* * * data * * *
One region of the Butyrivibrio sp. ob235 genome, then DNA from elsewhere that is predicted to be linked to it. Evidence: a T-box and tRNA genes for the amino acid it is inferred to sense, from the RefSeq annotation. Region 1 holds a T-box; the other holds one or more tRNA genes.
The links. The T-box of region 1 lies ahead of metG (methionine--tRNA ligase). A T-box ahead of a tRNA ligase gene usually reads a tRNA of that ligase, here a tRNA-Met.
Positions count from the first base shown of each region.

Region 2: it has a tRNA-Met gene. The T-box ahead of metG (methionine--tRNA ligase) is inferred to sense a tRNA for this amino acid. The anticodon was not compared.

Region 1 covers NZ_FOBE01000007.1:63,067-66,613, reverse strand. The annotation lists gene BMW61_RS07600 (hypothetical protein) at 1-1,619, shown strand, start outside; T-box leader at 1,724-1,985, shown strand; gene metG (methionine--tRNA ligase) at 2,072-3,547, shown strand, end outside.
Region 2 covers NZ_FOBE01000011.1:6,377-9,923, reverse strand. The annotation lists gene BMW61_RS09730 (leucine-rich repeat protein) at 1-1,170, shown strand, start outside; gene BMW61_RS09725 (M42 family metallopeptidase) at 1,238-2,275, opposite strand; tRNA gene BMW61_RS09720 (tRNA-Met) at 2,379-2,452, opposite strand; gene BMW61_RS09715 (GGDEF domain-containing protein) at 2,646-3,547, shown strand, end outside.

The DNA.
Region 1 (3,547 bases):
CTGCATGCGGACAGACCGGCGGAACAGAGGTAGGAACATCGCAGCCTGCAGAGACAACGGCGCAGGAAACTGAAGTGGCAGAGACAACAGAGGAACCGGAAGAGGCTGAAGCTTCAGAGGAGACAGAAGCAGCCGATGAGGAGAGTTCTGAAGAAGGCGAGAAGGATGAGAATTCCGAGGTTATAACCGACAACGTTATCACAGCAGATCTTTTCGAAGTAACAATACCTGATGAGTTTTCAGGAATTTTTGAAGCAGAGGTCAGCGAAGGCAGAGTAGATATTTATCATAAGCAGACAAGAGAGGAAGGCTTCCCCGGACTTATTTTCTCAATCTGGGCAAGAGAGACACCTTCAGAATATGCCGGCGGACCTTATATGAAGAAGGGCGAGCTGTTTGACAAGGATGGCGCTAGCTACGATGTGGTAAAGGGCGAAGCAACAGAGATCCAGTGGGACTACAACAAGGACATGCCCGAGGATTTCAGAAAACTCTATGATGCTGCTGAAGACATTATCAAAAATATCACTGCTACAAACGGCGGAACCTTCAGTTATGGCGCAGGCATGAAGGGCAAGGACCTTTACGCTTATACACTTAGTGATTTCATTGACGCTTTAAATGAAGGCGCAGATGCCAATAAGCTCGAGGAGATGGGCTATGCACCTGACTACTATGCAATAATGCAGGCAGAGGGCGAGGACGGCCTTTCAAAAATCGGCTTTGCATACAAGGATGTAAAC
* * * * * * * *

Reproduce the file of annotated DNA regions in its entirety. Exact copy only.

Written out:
One region of the Butyrivibrio sp. ob235 genome, then DNA from elsewhere that is predicted to be linked to it. Evidence: a T-box and tRNA genes for the amino acid it is inferred to sense, from the RefSeq annotation. Region 1 holds a T-box; the other holds one or more tRNA genes.
The links. The T-box of region 1 lies ahead of metG (methionine--tRNA ligase). A T-box ahead of a tRNA ligase gene usually reads a tRNA of that ligase, here a tRNA-Met.
Positions count from the first base shown of each region.

Region 2: it has a tRNA-Met gene. The T-box ahead of metG (methionine--tRNA ligase) is inferred to sense a tRNA for this amino acid. The anticodon was not compared.

Region 1 covers NZ_FOBE01000007.1:63,067-66,613, reverse strand. The annotation lists gene BMW61_RS07600 (hypothetical protein) at 1-1,619, shown strand, start outside; T-box leader at 1,724-1,985, shown strand; gene metG (methionine--tRNA ligase) at 2,072-3,547, shown strand, end outside.
Region 2 covers NZ_FOBE01000011.1:6,377-9,923, reverse strand. The annotation lists gene BMW61_RS09730 (leucine-rich repeat protein) at 1-1,170, shown strand, start outside; gene BMW61_RS09725 (M42 family metallopeptidase) at 1,238-2,275, opposite strand; tRNA gene BMW61_RS09720 (tRNA-Met) at 2,379-2,452, opposite strand; gene BMW61_RS09715 (GGDEF domain-containing protein) at 2,646-3,547, shown strand, end outside.

The DNA.
Region 1 (3,547 bases):
CTGCATGCGGACAGACCGGCGGAACAGAGGTAGGAACATCGCAGCCTGCAGAGACAACGGCGCAGGAAACTGAAGTGGCAGAGACAACAGAGGAACCGGAAGAGGCTGAAGCTTCAGAGGAGACAGAAGCAGCCGATGAGGAGAGTTCTGAAGAAGGCGAGAAGGATGAGAATTCCGAGGTTATAACCGACAACGTTATCACAGCAGATCTTTTCGAAGTAACAATACCTGATGAGTTTTCAGGAATTTTTGAAGCAGAGGTCAGCGAAGGCAGAGTAGATATTTATCATAAGCAGACAAGAGAGGAAGGCTTCCCCGGACTTATTTTCTCAATCTGGGCAAGAGAGACACCTTCAGAATATGCCGGCGGACCTTATATGAAGAAGGGCGAGCTGTTTGACAAGGATGGCGCTAGCTACGATGTGGTAAAGGGCGAAGCAACAGAGATCCAGTGGGACTACAACAAGGACATGCCCGAGGATTTCAGAAAACTCTATGATGCTGCTGAAGACATTATCAAAAATATCACTGCTACAAACGGCGGAACCTTCAGTTATGGCGCAGGCATGAAGGGCAAGGACCTTTACGCTTATACACTTAGTGATTTCATTGACGCTTTAAATGAAGGCGCAGATGCCAATAAGCTCGAGGAGATGGGCTATGCACCTGACTACTATGCAATAATGCAGGCAGAGGGCGAGGACGGCCTTTCAAAAATCGGCTTTGCATACAAGGATGTAAAC